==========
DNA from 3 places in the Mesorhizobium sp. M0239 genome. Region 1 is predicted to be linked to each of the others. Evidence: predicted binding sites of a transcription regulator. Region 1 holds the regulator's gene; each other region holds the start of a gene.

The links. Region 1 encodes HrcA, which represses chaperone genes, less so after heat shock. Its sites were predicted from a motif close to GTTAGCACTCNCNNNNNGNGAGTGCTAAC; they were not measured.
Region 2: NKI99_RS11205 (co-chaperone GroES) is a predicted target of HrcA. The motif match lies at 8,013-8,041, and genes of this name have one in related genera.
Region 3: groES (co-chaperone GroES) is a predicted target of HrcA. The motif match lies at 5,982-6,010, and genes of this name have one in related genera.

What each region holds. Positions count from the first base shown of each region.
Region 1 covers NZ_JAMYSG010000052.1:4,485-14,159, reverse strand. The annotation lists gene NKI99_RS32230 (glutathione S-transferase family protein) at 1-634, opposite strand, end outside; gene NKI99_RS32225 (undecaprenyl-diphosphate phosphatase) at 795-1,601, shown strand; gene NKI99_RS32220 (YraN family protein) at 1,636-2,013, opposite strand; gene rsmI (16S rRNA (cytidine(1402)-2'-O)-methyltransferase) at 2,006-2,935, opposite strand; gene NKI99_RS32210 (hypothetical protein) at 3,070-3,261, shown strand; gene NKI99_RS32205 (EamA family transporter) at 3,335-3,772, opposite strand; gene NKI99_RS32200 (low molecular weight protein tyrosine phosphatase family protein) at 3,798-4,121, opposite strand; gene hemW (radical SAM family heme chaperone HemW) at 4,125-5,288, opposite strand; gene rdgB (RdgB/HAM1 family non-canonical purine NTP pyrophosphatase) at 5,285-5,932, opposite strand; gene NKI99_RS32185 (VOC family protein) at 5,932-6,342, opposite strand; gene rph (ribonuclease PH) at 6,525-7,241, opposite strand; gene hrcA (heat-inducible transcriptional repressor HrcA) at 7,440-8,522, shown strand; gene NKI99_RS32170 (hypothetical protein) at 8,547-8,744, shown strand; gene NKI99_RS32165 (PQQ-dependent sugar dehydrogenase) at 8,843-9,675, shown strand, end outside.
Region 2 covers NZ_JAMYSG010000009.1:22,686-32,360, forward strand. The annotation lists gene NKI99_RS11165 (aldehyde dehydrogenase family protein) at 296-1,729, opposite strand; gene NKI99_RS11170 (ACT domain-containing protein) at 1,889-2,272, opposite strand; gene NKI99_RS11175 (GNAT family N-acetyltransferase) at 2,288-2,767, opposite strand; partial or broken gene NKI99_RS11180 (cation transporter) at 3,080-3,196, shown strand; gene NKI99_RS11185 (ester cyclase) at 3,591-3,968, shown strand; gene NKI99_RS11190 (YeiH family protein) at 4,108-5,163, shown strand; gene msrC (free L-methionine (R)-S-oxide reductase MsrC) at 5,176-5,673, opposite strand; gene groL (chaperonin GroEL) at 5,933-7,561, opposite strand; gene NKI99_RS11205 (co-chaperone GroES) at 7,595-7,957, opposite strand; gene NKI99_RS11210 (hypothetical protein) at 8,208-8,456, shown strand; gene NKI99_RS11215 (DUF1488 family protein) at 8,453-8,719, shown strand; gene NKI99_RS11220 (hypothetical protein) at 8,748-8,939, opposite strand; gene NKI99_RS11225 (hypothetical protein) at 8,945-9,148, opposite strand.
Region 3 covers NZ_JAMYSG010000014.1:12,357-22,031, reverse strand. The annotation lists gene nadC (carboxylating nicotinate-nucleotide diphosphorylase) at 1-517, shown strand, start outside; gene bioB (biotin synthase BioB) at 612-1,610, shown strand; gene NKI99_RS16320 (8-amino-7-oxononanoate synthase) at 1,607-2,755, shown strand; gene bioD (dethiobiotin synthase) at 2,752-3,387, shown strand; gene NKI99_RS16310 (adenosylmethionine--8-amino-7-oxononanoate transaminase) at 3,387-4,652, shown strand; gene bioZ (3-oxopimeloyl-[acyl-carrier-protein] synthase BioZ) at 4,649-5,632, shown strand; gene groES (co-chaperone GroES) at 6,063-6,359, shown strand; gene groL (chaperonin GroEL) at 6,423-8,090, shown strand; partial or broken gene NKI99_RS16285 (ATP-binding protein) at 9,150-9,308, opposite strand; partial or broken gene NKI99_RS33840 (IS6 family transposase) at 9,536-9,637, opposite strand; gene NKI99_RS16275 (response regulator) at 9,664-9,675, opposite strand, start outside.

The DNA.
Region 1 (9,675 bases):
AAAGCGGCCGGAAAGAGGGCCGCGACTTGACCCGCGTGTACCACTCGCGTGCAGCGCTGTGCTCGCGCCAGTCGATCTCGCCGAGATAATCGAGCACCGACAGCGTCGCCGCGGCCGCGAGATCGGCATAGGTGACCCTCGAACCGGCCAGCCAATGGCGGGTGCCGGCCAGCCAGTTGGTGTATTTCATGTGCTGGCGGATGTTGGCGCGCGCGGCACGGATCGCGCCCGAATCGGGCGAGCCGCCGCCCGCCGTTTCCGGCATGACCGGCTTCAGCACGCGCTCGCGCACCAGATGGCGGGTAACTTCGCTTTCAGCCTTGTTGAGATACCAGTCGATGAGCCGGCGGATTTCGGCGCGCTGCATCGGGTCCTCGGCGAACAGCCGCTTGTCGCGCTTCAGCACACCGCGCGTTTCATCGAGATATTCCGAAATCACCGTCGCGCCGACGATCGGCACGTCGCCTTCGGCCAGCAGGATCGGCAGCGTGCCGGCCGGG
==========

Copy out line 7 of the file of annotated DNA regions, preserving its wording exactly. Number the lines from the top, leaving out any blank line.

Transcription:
Region 2 covers NZ_JAMYSG010000009.1:22,686-32,360, forward strand. The annotation lists gene NKI99_RS11165 (aldehyde dehydrogenase family protein) at 296-1,729, opposite strand; gene NKI99_RS11170 (ACT domain-containing protein) at 1,889-2,272, opposite strand; gene NKI99_RS11175 (GNAT family N-acetyltransferase) at 2,288-2,767, opposite strand; partial or broken gene NKI99_RS11180 (cation transporter) at 3,080-3,196, shown strand; gene NKI99_RS11185 (ester cyclase) at 3,591-3,968, shown strand; gene NKI99_RS11190 (YeiH family protein) at 4,108-5,163, shown strand; gene msrC (free L-methionine (R)-S-oxide reductase MsrC) at 5,176-5,673, opposite strand; gene groL (chaperonin GroEL) at 5,933-7,561, opposite strand; gene NKI99_RS11205 (co-chaperone GroES) at 7,595-7,957, opposite strand; gene NKI99_RS11210 (hypothetical protein) at 8,208-8,456, shown strand; gene NKI99_RS11215 (DUF1488 family protein) at 8,453-8,719, shown strand; gene NKI99_RS11220 (hypothetical protein) at 8,748-8,939, opposite strand; gene NKI99_RS11225 (hypothetical protein) at 8,945-9,148, opposite strand.